Joe Watters '62 B.S.

Which groups or activities were you most involved in at ASU?  What did you gain from that involvement?
During my time at ASU I dabbled a bit in student government.  I also enjoyed being a part of the intramural sports program.  I was very involved with the Sigma Chi Fraternity – (my friends and I) actually founded the Sigma Chi chapter back in 1960.  Over the years I’ve kept in touch with many of my fraternity brothers. Having a circle of good friends that share common values has been very important to me.

How did your education at ASU prepare you for your career?
I was a business major at ASU.  My goal was to join an international advertising agency, which I did.  From there, I moved on to a career in the cruise ship industry. 

I look back at my education remembering the quality of the professors, particularly in the business school.  They were teachers, but some also came out of the business world, so they really knew what they were talking about.  I also think back about the diversity of the student body … (you were able) to get to know and appreciate all kinds of fellow students.

What's your favorite ASU memory?
There were a number of them, so it’s hard to narrow it down to one.  I still remember the excitement when Arizona State College became Arizona State University with the passage of Proposition 200.   It was also fun to be voted Homecoming King some 50 years ago.  I also was very involved in the ASU intramural athletics program, and one year I won the Intramural Athlete of the Year award – that was a nice memory.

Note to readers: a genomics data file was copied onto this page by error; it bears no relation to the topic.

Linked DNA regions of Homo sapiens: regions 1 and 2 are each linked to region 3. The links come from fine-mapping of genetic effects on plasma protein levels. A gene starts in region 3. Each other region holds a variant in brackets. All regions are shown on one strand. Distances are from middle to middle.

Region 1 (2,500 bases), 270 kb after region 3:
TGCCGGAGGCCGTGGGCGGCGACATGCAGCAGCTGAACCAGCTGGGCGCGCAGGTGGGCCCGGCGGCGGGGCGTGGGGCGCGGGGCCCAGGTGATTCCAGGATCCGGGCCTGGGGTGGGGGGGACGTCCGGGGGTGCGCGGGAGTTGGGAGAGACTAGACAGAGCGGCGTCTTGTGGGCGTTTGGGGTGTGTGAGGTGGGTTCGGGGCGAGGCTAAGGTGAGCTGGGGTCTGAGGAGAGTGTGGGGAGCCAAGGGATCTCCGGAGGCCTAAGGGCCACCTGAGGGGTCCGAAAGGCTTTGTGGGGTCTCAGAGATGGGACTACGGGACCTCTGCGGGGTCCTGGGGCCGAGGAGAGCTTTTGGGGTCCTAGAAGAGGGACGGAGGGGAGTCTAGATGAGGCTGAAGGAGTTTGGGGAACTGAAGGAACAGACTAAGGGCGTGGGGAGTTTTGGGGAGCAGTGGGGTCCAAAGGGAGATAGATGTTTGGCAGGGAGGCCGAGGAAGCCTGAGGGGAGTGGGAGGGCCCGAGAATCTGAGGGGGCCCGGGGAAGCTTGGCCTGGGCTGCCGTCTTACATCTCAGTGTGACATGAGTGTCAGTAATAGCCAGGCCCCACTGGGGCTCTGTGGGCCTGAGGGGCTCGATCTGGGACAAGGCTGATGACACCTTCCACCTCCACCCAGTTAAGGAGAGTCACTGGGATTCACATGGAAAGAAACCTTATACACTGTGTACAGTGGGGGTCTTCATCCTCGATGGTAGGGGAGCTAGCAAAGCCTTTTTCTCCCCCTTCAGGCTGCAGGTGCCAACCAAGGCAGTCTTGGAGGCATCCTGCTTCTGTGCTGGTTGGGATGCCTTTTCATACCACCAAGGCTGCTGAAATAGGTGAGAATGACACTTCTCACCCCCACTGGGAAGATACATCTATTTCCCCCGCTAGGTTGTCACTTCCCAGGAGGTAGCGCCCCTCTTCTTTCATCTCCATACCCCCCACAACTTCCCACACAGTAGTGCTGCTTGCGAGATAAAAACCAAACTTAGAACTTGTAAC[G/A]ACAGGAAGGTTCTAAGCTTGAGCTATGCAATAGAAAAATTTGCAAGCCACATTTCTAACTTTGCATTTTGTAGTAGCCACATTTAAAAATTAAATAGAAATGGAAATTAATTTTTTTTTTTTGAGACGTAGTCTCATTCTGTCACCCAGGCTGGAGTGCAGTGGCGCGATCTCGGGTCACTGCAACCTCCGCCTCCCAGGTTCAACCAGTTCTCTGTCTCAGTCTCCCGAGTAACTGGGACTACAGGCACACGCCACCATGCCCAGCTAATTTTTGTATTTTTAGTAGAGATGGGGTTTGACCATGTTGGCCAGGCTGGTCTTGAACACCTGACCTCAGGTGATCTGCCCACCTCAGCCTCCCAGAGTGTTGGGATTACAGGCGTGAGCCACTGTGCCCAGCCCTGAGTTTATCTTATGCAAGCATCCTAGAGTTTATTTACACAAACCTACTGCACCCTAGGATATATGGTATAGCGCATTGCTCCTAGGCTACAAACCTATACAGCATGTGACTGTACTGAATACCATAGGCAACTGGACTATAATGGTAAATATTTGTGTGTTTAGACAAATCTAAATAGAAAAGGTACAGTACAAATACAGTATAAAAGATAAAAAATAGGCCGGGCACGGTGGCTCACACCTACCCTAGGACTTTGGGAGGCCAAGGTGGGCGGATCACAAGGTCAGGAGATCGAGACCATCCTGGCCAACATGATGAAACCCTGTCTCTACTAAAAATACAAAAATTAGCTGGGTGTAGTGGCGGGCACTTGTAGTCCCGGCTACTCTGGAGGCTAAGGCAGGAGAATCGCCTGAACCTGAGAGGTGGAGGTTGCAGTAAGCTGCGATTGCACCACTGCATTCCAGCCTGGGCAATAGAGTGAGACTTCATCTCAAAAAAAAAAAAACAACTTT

What current development at ASU do you find most exciting?  Why?
The stature of ASU has certainly grown over the years.  There’s a saying that I’ve used throughout my career: “Companies never stay the same.  They either get better or worse.  So what are we doing to get better?”  I believe that ASU exemplifies a university that is intent on continually getting better and taking important steps to see that it happens.  I give President Crow and his team high marks for their accomplishments.

What advice would you give to today's students?
Be happy.  And reach for the stars!  Pursue a career in a field that will give you the most joy and satisfaction.  Take a few risks.  You’ll never regret what you did, only what you didn’t do. 

Whatever it is, do it well.  Put everything you have into it and reach your full potential.  You’ll be glad you did.

Year of graduation: 
1962